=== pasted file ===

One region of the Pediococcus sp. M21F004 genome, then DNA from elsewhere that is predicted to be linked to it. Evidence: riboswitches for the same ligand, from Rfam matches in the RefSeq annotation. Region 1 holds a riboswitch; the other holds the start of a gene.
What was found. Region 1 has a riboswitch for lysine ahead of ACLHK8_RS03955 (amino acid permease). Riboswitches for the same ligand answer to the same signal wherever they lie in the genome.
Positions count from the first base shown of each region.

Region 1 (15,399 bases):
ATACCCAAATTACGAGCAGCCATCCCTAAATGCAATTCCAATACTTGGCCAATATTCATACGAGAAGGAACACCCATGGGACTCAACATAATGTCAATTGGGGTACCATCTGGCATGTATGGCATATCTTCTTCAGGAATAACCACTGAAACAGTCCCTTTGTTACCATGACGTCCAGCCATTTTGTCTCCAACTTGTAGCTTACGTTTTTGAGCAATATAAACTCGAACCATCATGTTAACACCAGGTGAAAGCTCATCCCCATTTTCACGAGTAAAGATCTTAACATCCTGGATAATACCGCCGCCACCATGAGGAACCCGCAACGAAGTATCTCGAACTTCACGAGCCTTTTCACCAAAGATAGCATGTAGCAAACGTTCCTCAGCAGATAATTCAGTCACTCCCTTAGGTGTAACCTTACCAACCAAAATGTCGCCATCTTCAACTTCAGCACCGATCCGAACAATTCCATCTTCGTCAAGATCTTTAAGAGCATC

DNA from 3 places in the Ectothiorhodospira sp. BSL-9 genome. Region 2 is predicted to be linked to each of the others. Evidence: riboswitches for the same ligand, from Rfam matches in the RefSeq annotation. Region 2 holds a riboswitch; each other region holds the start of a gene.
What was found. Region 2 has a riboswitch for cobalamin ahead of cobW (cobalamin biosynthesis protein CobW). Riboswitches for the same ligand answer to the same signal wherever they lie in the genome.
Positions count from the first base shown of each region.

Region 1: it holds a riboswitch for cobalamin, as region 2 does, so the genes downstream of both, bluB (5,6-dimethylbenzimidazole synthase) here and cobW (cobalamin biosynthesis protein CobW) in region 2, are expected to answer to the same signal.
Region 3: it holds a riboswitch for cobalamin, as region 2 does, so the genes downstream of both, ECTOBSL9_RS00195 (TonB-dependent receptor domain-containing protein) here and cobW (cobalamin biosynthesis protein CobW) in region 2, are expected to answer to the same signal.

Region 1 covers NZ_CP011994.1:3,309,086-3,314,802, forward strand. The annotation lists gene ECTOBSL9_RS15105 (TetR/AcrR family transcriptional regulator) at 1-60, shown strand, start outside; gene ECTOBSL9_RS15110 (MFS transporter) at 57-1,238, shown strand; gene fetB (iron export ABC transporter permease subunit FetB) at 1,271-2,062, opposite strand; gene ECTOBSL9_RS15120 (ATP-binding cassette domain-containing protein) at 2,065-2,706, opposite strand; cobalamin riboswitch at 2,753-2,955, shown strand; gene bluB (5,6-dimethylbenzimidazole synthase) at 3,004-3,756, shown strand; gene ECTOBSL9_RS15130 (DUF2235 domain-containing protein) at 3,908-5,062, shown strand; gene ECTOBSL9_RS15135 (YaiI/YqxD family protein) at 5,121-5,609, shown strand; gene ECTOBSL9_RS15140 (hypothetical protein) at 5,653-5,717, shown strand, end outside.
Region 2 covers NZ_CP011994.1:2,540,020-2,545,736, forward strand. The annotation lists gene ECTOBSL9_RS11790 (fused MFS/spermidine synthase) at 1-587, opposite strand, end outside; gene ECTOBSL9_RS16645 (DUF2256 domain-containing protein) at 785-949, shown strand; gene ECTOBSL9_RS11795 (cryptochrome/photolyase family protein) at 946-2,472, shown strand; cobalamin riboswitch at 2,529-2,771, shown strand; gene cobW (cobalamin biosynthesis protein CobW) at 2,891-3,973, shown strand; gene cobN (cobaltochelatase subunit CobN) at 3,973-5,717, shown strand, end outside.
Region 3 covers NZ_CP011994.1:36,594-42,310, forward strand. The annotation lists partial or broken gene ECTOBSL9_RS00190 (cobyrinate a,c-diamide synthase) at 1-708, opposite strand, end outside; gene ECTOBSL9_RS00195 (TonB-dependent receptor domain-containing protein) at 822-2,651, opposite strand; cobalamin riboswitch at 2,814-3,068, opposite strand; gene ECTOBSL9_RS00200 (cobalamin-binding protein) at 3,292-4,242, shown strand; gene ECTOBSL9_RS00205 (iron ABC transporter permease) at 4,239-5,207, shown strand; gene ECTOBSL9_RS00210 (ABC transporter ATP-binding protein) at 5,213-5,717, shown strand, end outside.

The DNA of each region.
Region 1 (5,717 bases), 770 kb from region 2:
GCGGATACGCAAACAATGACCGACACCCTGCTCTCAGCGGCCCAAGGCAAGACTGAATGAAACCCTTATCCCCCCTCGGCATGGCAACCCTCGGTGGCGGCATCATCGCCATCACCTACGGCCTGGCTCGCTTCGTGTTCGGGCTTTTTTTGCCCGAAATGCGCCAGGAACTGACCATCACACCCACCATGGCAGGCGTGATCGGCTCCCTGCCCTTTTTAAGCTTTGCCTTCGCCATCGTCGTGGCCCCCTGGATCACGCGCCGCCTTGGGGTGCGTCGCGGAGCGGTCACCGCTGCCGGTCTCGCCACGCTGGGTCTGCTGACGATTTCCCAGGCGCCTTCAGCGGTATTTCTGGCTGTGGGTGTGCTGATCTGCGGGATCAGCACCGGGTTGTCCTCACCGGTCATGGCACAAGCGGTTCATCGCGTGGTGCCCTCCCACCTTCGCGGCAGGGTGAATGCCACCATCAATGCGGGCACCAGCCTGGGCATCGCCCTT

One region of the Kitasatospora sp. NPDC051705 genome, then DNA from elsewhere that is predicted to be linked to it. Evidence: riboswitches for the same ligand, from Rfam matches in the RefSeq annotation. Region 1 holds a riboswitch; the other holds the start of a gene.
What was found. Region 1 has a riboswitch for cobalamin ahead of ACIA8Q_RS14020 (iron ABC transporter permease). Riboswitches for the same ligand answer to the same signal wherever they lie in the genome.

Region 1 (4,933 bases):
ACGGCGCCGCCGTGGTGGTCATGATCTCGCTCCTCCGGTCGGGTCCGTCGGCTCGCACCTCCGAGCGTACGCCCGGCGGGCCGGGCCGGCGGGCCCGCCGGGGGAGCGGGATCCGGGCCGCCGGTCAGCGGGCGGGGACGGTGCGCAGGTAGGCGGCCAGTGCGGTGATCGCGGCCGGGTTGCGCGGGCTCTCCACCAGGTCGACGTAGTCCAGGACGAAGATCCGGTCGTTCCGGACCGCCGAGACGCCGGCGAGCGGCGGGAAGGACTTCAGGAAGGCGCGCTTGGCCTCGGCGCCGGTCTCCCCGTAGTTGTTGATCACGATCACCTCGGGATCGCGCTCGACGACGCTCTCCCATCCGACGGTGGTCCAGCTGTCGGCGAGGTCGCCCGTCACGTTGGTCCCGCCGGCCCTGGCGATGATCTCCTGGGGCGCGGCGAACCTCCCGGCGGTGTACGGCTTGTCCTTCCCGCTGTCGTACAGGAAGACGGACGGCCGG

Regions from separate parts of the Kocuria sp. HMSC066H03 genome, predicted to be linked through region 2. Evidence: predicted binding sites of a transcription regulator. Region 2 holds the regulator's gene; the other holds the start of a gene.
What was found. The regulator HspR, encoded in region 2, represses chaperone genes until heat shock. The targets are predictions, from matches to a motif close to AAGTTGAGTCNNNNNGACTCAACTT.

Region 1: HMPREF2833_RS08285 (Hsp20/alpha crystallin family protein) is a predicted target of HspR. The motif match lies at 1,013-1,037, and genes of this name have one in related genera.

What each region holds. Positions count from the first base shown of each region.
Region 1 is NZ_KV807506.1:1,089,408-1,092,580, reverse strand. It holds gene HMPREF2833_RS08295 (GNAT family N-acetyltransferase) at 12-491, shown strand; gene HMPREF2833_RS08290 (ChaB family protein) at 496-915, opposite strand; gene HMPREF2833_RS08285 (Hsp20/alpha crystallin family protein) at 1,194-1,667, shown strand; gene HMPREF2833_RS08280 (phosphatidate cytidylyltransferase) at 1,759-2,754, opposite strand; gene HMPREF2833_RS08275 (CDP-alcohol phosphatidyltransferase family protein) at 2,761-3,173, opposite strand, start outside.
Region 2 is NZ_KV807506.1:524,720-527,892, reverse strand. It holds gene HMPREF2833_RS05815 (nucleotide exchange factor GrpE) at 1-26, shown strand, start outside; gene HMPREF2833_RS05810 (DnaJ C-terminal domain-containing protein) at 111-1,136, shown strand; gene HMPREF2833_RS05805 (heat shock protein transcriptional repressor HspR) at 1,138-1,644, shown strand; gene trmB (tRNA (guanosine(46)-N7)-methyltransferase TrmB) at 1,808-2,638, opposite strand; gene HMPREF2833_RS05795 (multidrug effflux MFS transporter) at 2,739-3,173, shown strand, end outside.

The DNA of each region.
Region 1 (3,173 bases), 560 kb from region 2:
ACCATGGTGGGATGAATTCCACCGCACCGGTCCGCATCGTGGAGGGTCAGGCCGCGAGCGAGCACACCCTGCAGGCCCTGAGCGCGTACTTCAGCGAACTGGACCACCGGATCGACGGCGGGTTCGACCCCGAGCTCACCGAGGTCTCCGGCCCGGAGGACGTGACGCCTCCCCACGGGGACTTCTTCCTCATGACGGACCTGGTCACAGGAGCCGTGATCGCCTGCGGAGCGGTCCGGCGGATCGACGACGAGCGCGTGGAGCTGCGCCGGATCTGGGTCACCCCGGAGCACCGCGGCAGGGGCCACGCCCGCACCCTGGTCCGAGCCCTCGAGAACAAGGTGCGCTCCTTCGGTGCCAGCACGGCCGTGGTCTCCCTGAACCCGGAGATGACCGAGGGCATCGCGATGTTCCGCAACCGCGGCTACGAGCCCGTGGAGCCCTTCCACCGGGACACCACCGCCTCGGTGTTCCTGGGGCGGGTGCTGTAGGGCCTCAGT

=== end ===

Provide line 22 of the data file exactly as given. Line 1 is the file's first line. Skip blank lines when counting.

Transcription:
What was found. The regulator HspR, encoded in region 2, represses chaperone genes until heat shock. The targets are predictions, from matches to a motif close to AAGTTGAGTCNNNNNGACTCAACTT.